On the day of the big closing, I had to walk by Harvey Radio on West 45th Street in Manhattan. I didn’t quite get all the way along when I spotted in the window a famous component, the Carver Holographic Generator preamplifier. I glanced at my watch, took a deep breath and went into the store. When I inquired about the Carver, a kindly salesman tipped me off that some idiot had traded in a new Carver "only hours before." If I promised to buy the matching Carver amplifier, he would take me to the back room where I could find an identical unit to the one in the window for half price! My temperature shot up. Where’s the amplifier? I asked. The salesman handed me a lightweight silver cube and said it put out 250 watts of class-D power and sold for a measly $400. I was amazed. The amp was cute!

I remember asking him how class D compared to class A, and he said it was like with diamonds: the higher the letter, the better the grade. So the Carver amp was a diamond. To my eyes, it shone like one. I bought the Cube to go with the Holographic Generator. I made the mistake of telling the salesman that time was running short, I had to leave. "Time," he said, "I’m glad you mentioned it. Right this way." In a corner of the used equipment room was a pair of tower loudspeakers covered in black cloth. They looked imposing. These, I was informed, were the famous DCM Time Windows. I sucked in my breath. Only days before I had read a glowing commentary on the speakers, but never expected to find them at Harvey Radio. Even better, they were selling for half price! Time to buy Time Windows, a voice commanded. And so I did, five minutes after I should have been elsewhere.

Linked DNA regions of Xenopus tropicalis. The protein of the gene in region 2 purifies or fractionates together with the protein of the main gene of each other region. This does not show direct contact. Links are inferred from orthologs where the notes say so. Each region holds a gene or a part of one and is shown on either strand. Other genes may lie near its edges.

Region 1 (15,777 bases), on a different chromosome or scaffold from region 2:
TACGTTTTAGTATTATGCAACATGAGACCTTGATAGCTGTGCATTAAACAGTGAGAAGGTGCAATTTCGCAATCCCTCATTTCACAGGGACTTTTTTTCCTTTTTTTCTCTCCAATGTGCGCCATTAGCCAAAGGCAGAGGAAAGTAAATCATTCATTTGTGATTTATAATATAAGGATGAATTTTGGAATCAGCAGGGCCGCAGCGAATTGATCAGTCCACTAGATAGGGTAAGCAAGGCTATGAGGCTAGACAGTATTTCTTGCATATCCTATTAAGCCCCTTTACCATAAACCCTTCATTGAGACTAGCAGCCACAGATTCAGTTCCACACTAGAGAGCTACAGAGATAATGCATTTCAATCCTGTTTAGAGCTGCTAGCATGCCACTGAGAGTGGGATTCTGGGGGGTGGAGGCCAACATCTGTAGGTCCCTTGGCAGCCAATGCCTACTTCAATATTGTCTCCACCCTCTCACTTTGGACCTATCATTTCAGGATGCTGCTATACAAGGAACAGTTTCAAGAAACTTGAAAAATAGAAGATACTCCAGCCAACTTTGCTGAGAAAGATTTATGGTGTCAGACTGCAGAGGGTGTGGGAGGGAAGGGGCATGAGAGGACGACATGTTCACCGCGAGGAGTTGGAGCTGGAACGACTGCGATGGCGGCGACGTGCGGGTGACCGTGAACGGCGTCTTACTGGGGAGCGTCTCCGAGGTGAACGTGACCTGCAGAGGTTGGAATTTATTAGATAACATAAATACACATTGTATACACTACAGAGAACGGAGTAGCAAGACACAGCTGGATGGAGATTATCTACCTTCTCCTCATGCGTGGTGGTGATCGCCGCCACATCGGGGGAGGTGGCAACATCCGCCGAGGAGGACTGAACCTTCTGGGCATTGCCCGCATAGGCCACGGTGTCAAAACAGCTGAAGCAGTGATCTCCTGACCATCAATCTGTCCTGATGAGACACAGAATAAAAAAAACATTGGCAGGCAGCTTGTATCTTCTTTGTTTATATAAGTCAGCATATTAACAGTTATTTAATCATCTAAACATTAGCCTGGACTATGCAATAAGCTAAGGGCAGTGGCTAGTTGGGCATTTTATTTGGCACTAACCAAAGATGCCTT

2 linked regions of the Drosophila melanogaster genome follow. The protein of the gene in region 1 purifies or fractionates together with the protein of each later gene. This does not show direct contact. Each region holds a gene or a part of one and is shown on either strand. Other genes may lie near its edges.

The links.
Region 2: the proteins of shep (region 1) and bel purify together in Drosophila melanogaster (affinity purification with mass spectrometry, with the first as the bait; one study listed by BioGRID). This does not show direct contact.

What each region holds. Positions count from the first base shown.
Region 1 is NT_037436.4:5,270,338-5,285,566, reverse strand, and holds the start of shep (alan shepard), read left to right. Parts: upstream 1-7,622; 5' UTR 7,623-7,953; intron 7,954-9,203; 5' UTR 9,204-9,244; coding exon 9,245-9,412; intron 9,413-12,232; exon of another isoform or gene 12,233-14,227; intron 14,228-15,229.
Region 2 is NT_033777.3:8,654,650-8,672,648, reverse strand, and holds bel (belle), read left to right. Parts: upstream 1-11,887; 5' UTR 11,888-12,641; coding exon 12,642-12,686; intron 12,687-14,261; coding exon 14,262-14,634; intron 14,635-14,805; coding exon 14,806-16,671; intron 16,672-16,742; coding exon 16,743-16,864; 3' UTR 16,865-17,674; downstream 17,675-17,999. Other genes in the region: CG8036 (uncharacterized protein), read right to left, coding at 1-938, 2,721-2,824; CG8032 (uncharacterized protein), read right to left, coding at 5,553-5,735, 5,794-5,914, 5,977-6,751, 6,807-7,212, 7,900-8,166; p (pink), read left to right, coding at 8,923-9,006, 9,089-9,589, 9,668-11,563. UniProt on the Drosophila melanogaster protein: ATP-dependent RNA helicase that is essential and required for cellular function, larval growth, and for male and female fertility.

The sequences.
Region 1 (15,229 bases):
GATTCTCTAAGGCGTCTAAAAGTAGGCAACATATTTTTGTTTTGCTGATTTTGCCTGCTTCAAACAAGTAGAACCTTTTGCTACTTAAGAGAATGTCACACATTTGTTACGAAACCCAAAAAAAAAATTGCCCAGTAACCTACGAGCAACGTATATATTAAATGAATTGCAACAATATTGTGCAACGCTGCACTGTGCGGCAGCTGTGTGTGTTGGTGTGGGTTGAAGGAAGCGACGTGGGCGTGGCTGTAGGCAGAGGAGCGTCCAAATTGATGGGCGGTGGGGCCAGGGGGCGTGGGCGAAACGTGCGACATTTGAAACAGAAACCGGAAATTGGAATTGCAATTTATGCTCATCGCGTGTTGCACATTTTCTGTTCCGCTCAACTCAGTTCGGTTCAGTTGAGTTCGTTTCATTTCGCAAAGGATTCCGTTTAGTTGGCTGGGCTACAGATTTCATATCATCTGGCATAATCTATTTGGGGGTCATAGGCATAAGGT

I paid with a credit card and ran to the lawyer’s office. Two hours later I was back at Harvey’s arranging delivery of the new preamplifier, amp, and speakers. Still with money to burn, I also bought a Technics direct-drive turntable, tonearm and cartridge included, and a used "Nak," which everyone had to have in those days. The salesman threw in a roll of loudspeaker wire for free. The total cost was $2512 with tax. I was delirious with pride.

After spending a full day setting up the system, playing Billy Joel and Melissa Manchester albums at full blast, I felt ready for the big test. I invited my friend Otto, the one who had given me the Stereophile back issues, to come hear my new stereo system.